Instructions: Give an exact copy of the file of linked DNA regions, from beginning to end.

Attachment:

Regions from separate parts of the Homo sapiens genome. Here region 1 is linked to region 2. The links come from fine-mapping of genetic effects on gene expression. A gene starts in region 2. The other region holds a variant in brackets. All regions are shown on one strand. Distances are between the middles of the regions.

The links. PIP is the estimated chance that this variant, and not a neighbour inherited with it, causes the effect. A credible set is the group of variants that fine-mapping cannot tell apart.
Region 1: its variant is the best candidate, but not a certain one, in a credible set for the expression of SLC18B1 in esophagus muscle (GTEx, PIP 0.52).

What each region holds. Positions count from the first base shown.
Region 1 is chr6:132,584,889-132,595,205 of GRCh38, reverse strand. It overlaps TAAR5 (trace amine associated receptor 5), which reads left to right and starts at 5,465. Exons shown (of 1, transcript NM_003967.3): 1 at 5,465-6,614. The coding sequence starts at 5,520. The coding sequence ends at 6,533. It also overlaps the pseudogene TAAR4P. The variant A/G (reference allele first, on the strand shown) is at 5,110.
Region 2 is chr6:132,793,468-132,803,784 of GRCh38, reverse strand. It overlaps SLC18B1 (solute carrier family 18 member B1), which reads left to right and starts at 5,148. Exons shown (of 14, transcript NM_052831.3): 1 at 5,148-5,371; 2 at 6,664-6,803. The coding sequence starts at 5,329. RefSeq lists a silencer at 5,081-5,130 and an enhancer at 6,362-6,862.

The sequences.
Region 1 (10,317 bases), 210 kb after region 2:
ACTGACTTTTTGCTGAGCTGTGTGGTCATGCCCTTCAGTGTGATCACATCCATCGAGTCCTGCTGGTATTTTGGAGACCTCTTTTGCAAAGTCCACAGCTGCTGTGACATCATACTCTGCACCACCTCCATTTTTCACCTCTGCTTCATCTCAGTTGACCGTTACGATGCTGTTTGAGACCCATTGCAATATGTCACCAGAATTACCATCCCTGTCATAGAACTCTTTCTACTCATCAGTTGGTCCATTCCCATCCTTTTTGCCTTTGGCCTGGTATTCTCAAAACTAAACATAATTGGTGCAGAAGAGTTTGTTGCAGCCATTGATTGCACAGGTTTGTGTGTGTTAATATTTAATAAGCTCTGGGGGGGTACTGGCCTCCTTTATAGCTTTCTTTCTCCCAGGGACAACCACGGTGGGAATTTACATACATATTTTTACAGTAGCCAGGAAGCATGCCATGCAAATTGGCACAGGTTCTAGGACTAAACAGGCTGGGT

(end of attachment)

Regions from separate parts of the Homo sapiens genome. Here region 1 is linked to region 2. The links come from fine-mapping of genetic effects on gene expression. A gene starts in region 2. The other region holds a variant in brackets. All regions are shown on one strand. Distances are between the middles of the regions.

The links. PIP is the estimated chance that this variant, and not a neighbour inherited with it, causes the effect. A credible set is the group of variants that fine-mapping cannot tell apart.
Region 1: its variant is the best candidate, but not a certain one, in a credible set for the expression of SLC18B1 in esophagus muscle (GTEx, PIP 0.52).

What each region holds. Positions count from the first base shown.
Region 1 is chr6:132,584,889-132,595,205 of GRCh38, reverse strand. It overlaps TAAR5 (trace amine associated receptor 5), which reads left to right and starts at 5,465. Exons shown (of 1, transcript NM_003967.3): 1 at 5,465-6,614. The coding sequence starts at 5,520. The coding sequence ends at 6,533. It also overlaps the pseudogene TAAR4P. The variant A/G (reference allele first, on the strand shown) is at 5,110.
Region 2 is chr6:132,793,468-132,803,784 of GRCh38, reverse strand. It overlaps SLC18B1 (solute carrier family 18 member B1), which reads left to right and starts at 5,148. Exons shown (of 14, transcript NM_052831.3): 1 at 5,148-5,371; 2 at 6,664-6,803. The coding sequence starts at 5,329. RefSeq lists a silencer at 5,081-5,130 and an enhancer at 6,362-6,862.

The sequences.
Region 1 (10,317 bases), 210 kb after region 2:
ACTGACTTTTTGCTGAGCTGTGTGGTCATGCCCTTCAGTGTGATCACATCCATCGAGTCCTGCTGGTATTTTGGAGACCTCTTTTGCAAAGTCCACAGCTGCTGTGACATCATACTCTGCACCACCTCCATTTTTCACCTCTGCTTCATCTCAGTTGACCGTTACGATGCTGTTTGAGACCCATTGCAATATGTCACCAGAATTACCATCCCTGTCATAGAACTCTTTCTACTCATCAGTTGGTCCATTCCCATCCTTTTTGCCTTTGGCCTGGTATTCTCAAAACTAAACATAATTGGTGCAGAAGAGTTTGTTGCAGCCATTGATTGCACAGGTTTGTGTGTGTTAATATTTAATAAGCTCTGGGGGGGTACTGGCCTCCTTTATAGCTTTCTTTCTCCCAGGGACAACCACGGTGGGAATTTACATACATATTTTTACAGTAGCCAGGAAGCATGCCATGCAAATTGGCACAGGTTCTAGGACTAAACAGGCTGGGT